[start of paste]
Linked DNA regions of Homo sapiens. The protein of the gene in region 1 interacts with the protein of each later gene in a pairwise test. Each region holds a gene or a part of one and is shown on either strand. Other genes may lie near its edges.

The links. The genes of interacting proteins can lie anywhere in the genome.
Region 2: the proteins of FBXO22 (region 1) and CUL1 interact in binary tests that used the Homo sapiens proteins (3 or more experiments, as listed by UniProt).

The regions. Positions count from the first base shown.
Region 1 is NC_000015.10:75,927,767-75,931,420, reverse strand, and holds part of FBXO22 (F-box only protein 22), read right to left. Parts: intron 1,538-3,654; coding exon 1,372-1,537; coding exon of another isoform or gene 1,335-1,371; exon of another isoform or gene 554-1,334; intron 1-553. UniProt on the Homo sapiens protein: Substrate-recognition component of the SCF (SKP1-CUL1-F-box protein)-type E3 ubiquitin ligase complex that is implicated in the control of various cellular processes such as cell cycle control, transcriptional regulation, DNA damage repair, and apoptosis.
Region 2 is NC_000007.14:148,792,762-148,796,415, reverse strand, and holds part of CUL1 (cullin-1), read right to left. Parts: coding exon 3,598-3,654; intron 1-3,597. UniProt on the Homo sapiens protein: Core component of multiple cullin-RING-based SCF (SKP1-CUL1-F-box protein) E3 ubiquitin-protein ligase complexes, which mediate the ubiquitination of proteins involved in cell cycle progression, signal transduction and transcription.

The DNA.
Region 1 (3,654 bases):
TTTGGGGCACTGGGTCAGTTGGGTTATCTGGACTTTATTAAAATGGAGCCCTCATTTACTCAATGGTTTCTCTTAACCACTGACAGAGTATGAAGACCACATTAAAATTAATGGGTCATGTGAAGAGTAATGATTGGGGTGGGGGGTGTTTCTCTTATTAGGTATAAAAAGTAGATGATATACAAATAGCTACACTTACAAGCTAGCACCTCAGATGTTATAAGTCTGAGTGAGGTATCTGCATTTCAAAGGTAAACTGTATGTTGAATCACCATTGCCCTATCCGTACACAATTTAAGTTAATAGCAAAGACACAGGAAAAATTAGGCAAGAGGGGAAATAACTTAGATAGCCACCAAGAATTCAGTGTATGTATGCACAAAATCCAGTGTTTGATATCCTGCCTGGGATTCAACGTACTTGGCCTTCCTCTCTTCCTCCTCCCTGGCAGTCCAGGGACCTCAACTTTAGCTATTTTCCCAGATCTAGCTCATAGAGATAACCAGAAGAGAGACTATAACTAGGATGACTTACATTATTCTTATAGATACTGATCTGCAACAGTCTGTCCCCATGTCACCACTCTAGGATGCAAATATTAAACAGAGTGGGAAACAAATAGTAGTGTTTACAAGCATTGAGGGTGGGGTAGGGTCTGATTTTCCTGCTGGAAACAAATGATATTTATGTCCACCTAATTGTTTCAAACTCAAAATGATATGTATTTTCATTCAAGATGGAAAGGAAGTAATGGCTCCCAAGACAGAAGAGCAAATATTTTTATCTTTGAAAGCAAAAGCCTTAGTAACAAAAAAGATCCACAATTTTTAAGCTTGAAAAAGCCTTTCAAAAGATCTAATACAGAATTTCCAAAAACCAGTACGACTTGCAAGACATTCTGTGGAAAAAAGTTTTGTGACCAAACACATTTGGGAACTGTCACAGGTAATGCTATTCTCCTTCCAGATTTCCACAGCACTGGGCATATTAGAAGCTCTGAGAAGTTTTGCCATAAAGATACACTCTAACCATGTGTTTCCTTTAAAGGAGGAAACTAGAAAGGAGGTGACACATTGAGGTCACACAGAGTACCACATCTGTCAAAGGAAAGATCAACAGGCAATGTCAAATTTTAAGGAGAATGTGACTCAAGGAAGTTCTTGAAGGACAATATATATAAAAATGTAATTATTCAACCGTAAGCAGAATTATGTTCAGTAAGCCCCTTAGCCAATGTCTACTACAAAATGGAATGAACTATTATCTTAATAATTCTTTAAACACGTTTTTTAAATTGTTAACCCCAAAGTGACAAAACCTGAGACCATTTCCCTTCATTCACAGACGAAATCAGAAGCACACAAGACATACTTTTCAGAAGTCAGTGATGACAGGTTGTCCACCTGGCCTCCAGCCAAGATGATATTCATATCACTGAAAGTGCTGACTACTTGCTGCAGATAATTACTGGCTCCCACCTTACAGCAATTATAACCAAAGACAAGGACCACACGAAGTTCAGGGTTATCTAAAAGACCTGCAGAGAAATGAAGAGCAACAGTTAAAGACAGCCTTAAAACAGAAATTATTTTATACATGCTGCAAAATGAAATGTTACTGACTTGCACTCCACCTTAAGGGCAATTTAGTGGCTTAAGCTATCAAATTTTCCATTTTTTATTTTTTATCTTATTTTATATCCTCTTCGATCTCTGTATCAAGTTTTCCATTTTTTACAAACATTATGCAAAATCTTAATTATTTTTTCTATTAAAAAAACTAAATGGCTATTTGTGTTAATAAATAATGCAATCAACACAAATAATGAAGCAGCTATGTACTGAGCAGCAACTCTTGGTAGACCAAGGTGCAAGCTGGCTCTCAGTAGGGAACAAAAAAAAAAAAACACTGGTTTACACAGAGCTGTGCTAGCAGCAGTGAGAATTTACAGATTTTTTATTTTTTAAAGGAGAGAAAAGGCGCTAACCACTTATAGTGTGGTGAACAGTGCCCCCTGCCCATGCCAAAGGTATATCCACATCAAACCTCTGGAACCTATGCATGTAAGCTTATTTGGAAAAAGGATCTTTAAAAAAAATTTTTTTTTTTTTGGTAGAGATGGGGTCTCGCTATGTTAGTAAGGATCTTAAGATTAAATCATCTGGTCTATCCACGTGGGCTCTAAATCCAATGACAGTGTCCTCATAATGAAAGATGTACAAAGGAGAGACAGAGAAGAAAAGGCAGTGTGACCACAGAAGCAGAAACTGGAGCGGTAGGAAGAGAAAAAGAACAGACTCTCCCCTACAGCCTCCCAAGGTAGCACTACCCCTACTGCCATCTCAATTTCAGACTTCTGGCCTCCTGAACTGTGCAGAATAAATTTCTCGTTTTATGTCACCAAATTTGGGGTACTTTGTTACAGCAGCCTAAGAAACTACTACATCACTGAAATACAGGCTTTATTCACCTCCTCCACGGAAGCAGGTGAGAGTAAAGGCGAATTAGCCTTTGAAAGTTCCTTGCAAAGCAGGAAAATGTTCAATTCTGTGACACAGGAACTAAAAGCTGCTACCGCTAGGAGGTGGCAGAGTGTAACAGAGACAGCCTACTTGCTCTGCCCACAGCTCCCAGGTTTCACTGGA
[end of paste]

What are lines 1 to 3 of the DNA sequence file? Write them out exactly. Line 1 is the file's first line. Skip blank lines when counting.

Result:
Linked DNA regions of Homo sapiens. The protein of the gene in region 1 interacts with the protein of each later gene in a pairwise test. Each region holds a gene or a part of one and is shown on either strand. Other genes may lie near its edges.

The links. The genes of interacting proteins can lie anywhere in the genome.
Region 2: the proteins of FBXO22 (region 1) and CUL1 interact in binary tests that used the Homo sapiens proteins (3 or more experiments, as listed by UniProt).